The Deepwater Horizon disaster in 2010 spilled over three million barrels of oil and would ultimately cost operator BP and its partners more than $ 70 billion in cleanup costs.
What if Deepwater’s partners had not been financially sound companies but rather highly leveraged independents funded by private capital? Who would have footed the bill in the event of a disaster?
As the energy transition evolves, companies in the oil, gas and utilities sectors are under pressure to commit to becoming “net zero” carbon emitters at dates well within the lifespan of bon. number of their assets. Environmental, social and governance criteria, high profile court cases and divestment campaigns are leading the largest companies to restructure to comply with a zero carbon consensus.
But much of the restructuring will involve asset sales rather than closings. Large companies sell oil and gas assets to smaller companies, which may not have the financial strength to meet the challenges that catastrophic failures can present.
A major US utility, Exelon Corp announced in February that it would split its power generation and supply business, about 27 percent of which is natural gas-fired, into a new “competitor” company, while retaining the regulated transmission and distribution assets. .
In the US oil sector, the sale by Royal Dutch Shell of a 50% stake in its 340,000 barrels per day refinery in Deer Park – to Mexican Pemex – represents a transfer of assets to an oil company backed by the State struggling to manage its existing refineries. .
In Europe, Engie was a leader in the sale of fossil assets, and in 2019, BP sold its assets in Alaska to the private company Hilcorp Energy which, within months, allowed its greenhouse gas emissions to d ‘increase 8.7%, according to Bloomberg. Shell is reportedly considering selling its important position in the Permian Basin.
Such transactions can allow sellers to reduce their direct emissions, but can leave assets in weaker hands unable to meet obligations resulting from catastrophic default. Such transactions raise fundamental questions about who are the best owners of long-term assets.
As the energy transition progresses, they face multiple risks. Asset owners may be called upon to deal with unforeseen liabilities that test their balance sheets.
In the event of bankruptcy, smaller, less heavily capitalized companies are more likely to simply go out of business. This can leave host governments – local, regional and national – to clean up the mess, with increasing pressures on public funds, lower tax revenues and potentially significant social consequences.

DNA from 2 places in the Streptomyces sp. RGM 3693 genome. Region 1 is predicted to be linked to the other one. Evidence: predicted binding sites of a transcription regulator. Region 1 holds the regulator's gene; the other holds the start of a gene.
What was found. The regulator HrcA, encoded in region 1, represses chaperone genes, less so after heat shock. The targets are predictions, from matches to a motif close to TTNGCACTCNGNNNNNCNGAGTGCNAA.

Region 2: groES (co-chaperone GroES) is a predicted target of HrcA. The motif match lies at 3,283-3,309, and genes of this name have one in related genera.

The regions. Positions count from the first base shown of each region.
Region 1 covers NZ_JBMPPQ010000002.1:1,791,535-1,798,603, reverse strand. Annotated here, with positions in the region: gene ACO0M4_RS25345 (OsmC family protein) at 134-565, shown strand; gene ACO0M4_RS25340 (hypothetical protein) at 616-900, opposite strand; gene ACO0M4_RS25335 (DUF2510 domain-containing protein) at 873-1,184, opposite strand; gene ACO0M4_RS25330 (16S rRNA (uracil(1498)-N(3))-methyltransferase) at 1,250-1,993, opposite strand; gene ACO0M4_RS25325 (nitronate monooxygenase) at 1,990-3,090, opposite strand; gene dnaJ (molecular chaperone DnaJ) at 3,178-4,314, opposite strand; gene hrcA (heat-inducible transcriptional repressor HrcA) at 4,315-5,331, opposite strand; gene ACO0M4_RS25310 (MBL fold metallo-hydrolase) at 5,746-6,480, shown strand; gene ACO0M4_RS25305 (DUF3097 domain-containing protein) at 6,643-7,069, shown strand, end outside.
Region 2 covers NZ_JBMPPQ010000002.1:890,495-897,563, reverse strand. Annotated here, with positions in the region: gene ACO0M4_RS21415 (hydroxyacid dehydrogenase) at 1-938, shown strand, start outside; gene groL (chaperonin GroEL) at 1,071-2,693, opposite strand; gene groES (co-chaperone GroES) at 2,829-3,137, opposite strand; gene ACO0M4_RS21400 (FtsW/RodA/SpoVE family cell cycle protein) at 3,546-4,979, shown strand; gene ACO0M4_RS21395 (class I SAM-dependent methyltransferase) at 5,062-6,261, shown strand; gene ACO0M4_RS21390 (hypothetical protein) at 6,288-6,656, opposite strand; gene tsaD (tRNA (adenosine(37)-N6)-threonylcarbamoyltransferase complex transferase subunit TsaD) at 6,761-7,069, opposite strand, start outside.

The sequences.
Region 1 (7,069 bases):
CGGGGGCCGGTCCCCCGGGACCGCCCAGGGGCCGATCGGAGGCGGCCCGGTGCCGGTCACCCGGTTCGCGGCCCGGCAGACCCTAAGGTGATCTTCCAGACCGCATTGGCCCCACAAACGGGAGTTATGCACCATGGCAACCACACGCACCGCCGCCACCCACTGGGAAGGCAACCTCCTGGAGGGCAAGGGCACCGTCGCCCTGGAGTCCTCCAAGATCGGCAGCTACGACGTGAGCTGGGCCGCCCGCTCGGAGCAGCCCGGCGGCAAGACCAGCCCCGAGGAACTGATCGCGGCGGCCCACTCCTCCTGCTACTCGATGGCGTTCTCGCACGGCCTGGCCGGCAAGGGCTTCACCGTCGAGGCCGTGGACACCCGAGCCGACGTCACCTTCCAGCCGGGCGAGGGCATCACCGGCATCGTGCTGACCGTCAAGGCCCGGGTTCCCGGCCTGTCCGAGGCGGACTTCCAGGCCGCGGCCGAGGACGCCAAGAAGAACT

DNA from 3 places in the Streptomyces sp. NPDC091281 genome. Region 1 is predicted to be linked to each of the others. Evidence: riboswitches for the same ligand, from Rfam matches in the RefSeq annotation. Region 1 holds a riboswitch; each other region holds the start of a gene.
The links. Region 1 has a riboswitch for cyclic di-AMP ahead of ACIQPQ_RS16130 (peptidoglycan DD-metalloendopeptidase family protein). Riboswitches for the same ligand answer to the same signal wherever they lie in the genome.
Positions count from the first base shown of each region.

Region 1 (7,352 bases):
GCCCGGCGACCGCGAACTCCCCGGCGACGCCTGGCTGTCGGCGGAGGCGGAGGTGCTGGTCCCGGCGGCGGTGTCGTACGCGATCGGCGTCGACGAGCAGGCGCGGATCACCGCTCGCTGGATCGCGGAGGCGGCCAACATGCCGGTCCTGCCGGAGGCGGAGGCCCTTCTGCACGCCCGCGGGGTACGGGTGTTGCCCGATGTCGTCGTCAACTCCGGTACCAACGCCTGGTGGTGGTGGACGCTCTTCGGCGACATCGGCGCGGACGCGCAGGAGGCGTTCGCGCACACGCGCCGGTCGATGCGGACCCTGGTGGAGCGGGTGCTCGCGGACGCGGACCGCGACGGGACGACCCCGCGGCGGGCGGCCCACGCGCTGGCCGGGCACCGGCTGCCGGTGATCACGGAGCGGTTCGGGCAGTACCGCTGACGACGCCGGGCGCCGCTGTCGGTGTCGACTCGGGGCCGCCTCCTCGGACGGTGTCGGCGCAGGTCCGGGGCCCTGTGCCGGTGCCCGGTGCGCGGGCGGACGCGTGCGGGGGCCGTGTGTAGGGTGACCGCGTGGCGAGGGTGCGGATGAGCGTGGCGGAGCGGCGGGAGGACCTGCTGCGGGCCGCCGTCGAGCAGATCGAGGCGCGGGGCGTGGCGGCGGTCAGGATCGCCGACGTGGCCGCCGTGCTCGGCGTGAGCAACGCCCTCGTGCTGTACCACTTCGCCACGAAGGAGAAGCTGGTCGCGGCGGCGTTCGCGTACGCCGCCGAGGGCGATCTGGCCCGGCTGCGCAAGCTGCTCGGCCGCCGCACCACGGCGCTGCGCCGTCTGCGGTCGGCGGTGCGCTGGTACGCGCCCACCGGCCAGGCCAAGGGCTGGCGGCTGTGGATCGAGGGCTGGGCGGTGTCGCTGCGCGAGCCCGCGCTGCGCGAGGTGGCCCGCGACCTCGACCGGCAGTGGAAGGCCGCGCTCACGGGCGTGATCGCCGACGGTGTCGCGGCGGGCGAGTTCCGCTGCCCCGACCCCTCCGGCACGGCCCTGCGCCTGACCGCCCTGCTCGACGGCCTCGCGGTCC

Current asset sales are probably not the last round. As the pressure to reduce emissions intensifies, buyers of assets such as thermal power companies may themselves be forced to comply with ESG criteria.
They too may find that the easiest way to mitigate direct ESG risk is to sell assets to others. This is a risky property stunt.
While the direct consequences of disasters in the oil and gas sector may be primarily environmental, gas is linked to electricity and maintaining lighting.
Failures in the electricity sector can cause major blackouts over large areas, resulting in economic damage and penalties. Brazos Electric Power Cooperative, Texas’ largest with more than 1.5 million customers, has filed for bankruptcy following the state-wide February blackout. Brazos said it acted to protect its members from $ 2.1 billion in charges levied by Texas network operator Ercot during the outage.
As climate uncertainty intersects with electrification, these risks will increase. An electrical asset may be marginal today, but important tomorrow as the system around it shifts to accommodate a new load or more intermittent renewable production.
Failure of this asset at a critical time could result in huge liabilities that the promoter’s balance sheet is unable to support. This, in turn, can force governments to compensate those affected, increasing costs to taxpayers and taxpayers.
Climate change is a systemic risk, but the changes needed to mitigate it may raise specific risks. Sellers of energy assets and their regulators should carefully consider whether, in their attempt to reduce the risk of damage from ESG factors, they are only shifting the responsibility to others less able to shoulder the burden.
Bill Barnes is the founder of Pisgah Partners, an energy project development consultancy
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